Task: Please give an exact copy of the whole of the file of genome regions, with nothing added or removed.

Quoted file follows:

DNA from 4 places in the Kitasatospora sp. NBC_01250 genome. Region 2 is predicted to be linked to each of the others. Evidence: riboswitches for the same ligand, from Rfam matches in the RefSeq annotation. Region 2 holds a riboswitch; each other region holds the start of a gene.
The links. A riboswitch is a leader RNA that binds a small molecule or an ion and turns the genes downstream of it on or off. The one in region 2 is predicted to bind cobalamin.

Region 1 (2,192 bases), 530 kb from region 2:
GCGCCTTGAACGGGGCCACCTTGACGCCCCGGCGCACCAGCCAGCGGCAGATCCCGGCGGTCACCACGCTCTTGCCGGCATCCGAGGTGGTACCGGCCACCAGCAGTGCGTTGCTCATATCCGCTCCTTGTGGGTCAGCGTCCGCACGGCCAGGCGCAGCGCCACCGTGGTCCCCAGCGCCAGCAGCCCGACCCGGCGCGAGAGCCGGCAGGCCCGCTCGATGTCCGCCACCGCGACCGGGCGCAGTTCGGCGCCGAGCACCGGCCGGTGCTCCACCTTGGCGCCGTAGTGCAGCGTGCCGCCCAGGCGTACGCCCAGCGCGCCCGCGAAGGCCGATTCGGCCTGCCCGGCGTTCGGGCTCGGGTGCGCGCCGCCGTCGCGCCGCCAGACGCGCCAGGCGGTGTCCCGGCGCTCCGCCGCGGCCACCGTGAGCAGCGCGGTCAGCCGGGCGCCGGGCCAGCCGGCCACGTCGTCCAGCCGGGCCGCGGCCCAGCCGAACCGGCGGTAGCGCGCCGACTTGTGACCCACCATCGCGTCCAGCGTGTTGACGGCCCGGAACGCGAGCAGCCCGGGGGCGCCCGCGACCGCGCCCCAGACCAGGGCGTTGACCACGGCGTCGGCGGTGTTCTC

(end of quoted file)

DNA from 4 places in the Kitasatospora sp. NBC_01250 genome. Region 2 is predicted to be linked to each of the others. Evidence: riboswitches for the same ligand, from Rfam matches in the RefSeq annotation. Region 2 holds a riboswitch; each other region holds the start of a gene.
The links. A riboswitch is a leader RNA that binds a small molecule or an ion and turns the genes downstream of it on or off. The one in region 2 is predicted to bind cobalamin.

Region 1 (2,192 bases), 530 kb from region 2:
GCGCCTTGAACGGGGCCACCTTGACGCCCCGGCGCACCAGCCAGCGGCAGATCCCGGCGGTCACCACGCTCTTGCCGGCATCCGAGGTGGTACCGGCCACCAGCAGTGCGTTGCTCATATCCGCTCCTTGTGGGTCAGCGTCCGCACGGCCAGGCGCAGCGCCACCGTGGTCCCCAGCGCCAGCAGCCCGACCCGGCGCGAGAGCCGGCAGGCCCGCTCGATGTCCGCCACCGCGACCGGGCGCAGTTCGGCGCCGAGCACCGGCCGGTGCTCCACCTTGGCGCCGTAGTGCAGCGTGCCGCCCAGGCGTACGCCCAGCGCGCCCGCGAAGGCCGATTCGGCCTGCCCGGCGTTCGGGCTCGGGTGCGCGCCGCCGTCGCGCCGCCAGACGCGCCAGGCGGTGTCCCGGCGCTCCGCCGCGGCCACCGTGAGCAGCGCGGTCAGCCGGGCGCCGGGCCAGCCGGCCACGTCGTCCAGCCGGGCCGCGGCCCAGCCGAACCGGCGGTAGCGCGCCGACTTGTGACCCACCATCGCGTCCAGCGTGTTGACGGCCCGGAACGCGAGCAGCCCGGGGGCGCCCGCGACCGCGCCCCAGACCAGGGCGTTGACCACGGCGTCGGCGGTGTTCTC